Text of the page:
Remittance Policies

There is a single formal system for transferring currency out of the country through the banking system. The Parliament passed the Foreign Exchange Act in November 2006. The Act provided the legal framework for the management of foreign exchange transactions in Ghana. It fully liberalized capital account transactions, including allowing foreigners to buy certain securities in Ghana (i.e. those with tenor of 3 years and higher). It also removed the requirement for the Bank of Ghana (the central bank) to approve offshore loans. Payments or transfer of foreign currency can only be made through banks or institutions licensed to do money transfers. There is no limit on capital transfers as long as the transferee can identify the source of capital.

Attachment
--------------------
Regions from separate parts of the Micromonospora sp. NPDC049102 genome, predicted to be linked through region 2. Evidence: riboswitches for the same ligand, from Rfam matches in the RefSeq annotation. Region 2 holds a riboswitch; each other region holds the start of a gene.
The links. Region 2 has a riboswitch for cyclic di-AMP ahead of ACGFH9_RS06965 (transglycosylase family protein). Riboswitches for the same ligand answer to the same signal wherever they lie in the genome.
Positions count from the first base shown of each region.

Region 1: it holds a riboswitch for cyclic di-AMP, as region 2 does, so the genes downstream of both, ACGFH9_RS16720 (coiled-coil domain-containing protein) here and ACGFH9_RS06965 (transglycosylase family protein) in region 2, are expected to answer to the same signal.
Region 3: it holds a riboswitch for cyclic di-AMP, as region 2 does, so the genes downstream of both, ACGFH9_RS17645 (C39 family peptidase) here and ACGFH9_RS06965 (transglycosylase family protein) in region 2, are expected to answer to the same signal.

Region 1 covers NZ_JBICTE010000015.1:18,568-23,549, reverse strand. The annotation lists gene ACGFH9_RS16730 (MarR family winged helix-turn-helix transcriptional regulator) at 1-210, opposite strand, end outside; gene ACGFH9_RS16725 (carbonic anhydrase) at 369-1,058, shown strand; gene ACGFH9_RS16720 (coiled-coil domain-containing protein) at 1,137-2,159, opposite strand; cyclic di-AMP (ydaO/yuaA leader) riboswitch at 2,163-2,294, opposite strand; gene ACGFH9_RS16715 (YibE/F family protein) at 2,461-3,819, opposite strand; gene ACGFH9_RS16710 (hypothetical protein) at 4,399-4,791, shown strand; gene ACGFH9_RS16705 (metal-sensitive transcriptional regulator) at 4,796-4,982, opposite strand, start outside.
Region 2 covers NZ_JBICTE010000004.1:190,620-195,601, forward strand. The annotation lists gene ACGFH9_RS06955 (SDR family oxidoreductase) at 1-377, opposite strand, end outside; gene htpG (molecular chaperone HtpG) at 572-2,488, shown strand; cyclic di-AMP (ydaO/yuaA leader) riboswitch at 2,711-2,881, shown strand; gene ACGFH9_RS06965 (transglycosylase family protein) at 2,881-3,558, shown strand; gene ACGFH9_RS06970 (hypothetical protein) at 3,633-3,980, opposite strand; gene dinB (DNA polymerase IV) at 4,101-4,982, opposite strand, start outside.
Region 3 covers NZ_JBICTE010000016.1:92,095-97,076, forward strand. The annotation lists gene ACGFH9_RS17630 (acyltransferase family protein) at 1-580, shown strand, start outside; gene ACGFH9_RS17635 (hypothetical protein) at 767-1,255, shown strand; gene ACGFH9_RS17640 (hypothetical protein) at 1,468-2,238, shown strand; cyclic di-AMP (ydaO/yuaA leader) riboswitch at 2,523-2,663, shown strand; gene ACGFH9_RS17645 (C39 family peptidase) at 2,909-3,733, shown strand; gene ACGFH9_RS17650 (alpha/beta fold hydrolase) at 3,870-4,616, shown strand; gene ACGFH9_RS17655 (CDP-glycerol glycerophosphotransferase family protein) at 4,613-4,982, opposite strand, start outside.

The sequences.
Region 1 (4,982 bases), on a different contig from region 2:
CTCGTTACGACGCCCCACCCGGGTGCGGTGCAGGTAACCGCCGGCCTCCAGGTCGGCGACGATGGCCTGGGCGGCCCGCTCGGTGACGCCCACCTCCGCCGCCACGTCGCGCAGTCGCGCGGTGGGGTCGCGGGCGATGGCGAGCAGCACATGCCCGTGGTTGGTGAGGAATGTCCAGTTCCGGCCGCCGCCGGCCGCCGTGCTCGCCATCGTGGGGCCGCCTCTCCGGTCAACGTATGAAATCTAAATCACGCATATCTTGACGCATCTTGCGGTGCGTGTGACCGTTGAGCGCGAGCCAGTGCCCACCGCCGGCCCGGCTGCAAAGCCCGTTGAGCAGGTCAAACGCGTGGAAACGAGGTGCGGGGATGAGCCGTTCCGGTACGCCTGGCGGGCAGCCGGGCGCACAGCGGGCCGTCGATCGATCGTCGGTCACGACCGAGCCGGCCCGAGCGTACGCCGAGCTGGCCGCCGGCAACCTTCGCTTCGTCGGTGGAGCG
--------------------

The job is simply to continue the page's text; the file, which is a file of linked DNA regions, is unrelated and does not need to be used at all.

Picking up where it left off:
In February 2014, the government announced limits to foreign exchange withdrawals in an effort to stem the deterioration of the cedi and prevent the dollarization of the currency. By June, these limits were lifted, making it clear that this technique will only be used as a short term measure to deal with urgent economic concerns. However, companies have expressed concerns over a requirement to now submit all invoices valued in cedis.

Sovereign Wealth Funds